Iowa Writes

SUSAN BRADLEY BUSE
"Ragbrai" - definition: Spokes and Souls and Rhubarb Pie


What's your name and where are you from? you ask as you on your Surly roll up by my side. Our bikes now in lockstep, I catch on this simple conundrum, posed in these moments of dawn as we leave behind the clothes and roles and expectations of convention.

Today, and tomorrow, on this ride all who you think I am, and all that is a part of me I carry, on a 16 lb bike, with a tent and a whim,
I carry me on this annual quest, perhaps to find or confirm the answer to your question in this rolling sea of corn and soy and weather-vaned barn,

So maybe you know the deceit of your inquiry, that words will not tell of you or of whom am I. Instead, while our rides are synched, I speak to you and you to me in the rhythmed prose of pedals and the psalms of whirling spokes.  We have this time, right now, until you or I pull ahead or fall behind into a new moment of today.

Here, in this time and place, I breathe in air that speaks of home,
And, though each muscle strains, this ride is not a quest of physicality
but is instead a trek and retreat into stretches of green and yellow and red, well tended by women and men and families of steady and flawed and perfect grit.  They are Grant Wood's farm folk, honest in girth, succinct in word, thorough in thought, and firm in compassion. Solid they stand, through nature's reign and summer heat, as we the locust hordes descend upon their produce of rhubarb and porkchops and pickles and beer.

What's your name and where are you from? you ask as you on your Surly roll up by my side. Our bikes now in lockstep, I catch on this simple conundrum, posed in these moments of dawn as we leave behind the clothes and roles and expectations of convention.

Today, and tomorrow, on this ride all who you think I am, and all that is a part of me I carry, on a 16 lb bike, with a tent and a whim,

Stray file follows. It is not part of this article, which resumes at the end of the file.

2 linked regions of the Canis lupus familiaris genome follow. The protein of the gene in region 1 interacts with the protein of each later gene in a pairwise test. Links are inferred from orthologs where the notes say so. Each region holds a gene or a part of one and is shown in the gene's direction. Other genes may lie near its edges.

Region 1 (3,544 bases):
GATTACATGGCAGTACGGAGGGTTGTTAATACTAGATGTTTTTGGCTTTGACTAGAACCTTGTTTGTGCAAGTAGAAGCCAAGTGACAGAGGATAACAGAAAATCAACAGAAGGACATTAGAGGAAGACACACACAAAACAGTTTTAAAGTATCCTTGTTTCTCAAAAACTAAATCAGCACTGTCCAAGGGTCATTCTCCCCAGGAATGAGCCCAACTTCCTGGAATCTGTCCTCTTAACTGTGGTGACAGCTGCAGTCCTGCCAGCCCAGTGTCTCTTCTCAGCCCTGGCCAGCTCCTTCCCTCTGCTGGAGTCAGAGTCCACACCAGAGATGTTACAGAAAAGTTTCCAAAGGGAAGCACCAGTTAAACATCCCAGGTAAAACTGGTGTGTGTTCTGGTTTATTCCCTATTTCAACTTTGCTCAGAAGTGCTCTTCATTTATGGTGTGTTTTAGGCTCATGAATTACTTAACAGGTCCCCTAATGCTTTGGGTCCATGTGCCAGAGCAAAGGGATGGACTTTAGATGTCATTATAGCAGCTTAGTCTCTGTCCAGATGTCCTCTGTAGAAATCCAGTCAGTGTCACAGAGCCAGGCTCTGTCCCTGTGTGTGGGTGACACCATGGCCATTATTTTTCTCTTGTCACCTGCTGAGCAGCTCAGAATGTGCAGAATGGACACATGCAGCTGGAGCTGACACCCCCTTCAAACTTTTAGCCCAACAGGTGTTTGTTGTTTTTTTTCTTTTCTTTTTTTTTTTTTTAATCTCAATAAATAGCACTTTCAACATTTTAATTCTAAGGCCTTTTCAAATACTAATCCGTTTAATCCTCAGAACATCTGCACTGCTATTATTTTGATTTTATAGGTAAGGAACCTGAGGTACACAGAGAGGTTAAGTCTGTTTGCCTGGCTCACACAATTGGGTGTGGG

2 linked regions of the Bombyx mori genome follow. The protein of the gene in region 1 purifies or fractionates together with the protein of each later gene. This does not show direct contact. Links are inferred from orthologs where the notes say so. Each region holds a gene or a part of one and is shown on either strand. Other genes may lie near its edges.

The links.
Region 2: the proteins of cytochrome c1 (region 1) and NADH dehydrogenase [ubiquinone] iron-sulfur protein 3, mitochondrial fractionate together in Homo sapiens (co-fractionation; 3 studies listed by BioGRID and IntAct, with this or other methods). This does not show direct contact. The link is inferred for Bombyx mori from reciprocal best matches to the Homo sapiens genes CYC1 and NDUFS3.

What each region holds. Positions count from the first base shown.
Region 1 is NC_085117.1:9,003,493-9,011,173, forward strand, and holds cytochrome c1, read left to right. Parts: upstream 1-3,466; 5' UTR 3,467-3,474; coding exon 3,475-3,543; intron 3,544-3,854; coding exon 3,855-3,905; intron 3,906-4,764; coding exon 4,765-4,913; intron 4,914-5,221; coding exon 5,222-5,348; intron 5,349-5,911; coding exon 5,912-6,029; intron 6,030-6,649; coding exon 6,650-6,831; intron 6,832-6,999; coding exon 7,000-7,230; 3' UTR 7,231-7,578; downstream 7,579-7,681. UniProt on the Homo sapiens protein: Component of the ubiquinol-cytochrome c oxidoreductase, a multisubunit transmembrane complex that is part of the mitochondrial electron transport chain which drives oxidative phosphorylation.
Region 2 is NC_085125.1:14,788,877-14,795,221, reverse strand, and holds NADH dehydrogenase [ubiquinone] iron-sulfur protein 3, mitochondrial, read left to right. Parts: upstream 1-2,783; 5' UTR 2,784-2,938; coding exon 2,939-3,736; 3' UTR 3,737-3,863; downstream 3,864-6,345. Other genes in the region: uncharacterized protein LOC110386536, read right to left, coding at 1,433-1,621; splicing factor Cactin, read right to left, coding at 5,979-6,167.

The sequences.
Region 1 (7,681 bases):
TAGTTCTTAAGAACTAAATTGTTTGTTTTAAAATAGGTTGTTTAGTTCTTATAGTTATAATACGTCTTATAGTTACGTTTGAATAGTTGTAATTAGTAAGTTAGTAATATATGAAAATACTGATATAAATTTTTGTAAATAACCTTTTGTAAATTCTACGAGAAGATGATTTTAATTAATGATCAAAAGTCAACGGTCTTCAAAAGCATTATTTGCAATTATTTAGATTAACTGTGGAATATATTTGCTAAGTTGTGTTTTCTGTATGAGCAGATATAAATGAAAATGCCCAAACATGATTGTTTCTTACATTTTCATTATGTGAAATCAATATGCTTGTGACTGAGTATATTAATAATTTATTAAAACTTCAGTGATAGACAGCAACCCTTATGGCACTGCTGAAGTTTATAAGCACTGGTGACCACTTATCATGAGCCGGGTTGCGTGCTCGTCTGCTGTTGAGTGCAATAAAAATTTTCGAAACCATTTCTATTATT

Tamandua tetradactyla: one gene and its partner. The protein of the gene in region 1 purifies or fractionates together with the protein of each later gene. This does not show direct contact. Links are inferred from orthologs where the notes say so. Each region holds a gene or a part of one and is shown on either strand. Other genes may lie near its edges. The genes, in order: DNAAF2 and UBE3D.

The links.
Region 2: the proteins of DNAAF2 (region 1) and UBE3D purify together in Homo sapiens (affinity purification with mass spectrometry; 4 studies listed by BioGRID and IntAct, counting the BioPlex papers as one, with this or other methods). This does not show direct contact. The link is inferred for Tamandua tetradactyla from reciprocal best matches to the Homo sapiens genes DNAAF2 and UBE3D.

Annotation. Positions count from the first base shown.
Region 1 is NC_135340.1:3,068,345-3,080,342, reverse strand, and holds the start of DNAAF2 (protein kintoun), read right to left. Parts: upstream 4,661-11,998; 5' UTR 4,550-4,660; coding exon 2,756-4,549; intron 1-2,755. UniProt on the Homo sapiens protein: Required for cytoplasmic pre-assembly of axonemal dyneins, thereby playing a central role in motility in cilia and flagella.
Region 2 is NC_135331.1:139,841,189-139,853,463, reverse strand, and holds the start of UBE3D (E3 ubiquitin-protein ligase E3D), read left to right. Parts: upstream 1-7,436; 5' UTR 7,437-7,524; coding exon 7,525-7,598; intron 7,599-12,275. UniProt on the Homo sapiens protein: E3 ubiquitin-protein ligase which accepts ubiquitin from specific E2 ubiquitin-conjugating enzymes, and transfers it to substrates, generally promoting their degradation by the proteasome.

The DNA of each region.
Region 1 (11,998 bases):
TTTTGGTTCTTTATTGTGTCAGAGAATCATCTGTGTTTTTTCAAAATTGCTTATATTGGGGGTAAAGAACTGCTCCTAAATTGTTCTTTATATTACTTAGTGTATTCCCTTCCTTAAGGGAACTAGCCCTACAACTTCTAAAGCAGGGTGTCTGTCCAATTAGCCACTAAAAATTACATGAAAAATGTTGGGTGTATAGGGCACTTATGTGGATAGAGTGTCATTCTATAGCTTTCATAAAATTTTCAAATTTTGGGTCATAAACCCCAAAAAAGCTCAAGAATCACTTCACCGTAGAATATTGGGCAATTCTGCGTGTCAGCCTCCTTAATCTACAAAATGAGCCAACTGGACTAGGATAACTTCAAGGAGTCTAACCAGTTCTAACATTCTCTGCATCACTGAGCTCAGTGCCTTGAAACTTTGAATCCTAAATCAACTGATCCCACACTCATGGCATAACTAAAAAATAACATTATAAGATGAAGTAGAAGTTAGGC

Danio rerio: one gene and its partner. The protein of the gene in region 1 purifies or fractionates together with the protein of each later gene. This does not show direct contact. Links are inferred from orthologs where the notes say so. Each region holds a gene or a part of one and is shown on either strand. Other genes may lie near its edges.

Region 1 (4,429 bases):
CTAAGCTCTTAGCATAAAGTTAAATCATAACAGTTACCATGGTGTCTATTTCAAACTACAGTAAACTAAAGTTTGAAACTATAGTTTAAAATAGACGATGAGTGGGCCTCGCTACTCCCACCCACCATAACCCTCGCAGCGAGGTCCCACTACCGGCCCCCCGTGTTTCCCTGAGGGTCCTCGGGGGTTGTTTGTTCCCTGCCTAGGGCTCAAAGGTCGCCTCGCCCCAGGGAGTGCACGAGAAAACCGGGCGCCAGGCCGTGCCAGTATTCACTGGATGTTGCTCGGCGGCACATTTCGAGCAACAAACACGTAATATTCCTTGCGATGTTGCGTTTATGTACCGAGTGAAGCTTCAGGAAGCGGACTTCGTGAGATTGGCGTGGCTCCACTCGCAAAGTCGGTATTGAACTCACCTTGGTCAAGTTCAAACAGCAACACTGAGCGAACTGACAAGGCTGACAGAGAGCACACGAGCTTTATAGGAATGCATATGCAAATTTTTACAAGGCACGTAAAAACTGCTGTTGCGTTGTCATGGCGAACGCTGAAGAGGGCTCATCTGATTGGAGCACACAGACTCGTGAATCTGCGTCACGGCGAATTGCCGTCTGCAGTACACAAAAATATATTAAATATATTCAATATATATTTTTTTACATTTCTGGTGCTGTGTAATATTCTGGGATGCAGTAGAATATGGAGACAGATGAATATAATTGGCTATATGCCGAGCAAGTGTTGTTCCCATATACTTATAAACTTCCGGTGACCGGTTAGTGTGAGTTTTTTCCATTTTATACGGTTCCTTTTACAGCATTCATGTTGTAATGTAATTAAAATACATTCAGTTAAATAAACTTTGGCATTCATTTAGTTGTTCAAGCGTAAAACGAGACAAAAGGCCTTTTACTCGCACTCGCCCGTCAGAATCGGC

I carry me on this annual quest, perhaps to find or confirm the answer to your question in this rolling sea of corn and soy and weather-vaned barn,

So maybe you know the deceit of your inquiry, that words will not tell of you or of whom am I. Instead, while our rides are synched, I speak to you and you to me in the rhythmed prose of pedals and the psalms of whirling spokes.  We have this time, right now, until you or I pull ahead or fall behind into a new moment of today.

Here, in this time and place, I breathe in air that speaks of home,
And, though each muscle strains, this ride is not a quest of physicality
but is instead a trek and retreat into stretches of green and yellow and red, well tended by women and men and families of steady and flawed and perfect grit.  They are Grant Wood's farm folk, honest in girth, succinct in word, thorough in thought, and firm in compassion. Solid they stand, through nature's reign and summer heat, as we the locust hordes descend upon their produce of rhubarb and porkchops and pickles and beer.

Once each year, for 43 years, they take in and most certainly raise a brow to the skinny legs and sometimes (sometimes not) muscled thighs and bellies and behinds boldly painted in spandex black (Cover your eyes, Mary).  Locusts, or - they are a forgiving folk - dragonflies, hovering and giddy, buzz around these bemused hosts who save their guffaws for evening card games with Hamms, perhaps Newton brews, and family and friends.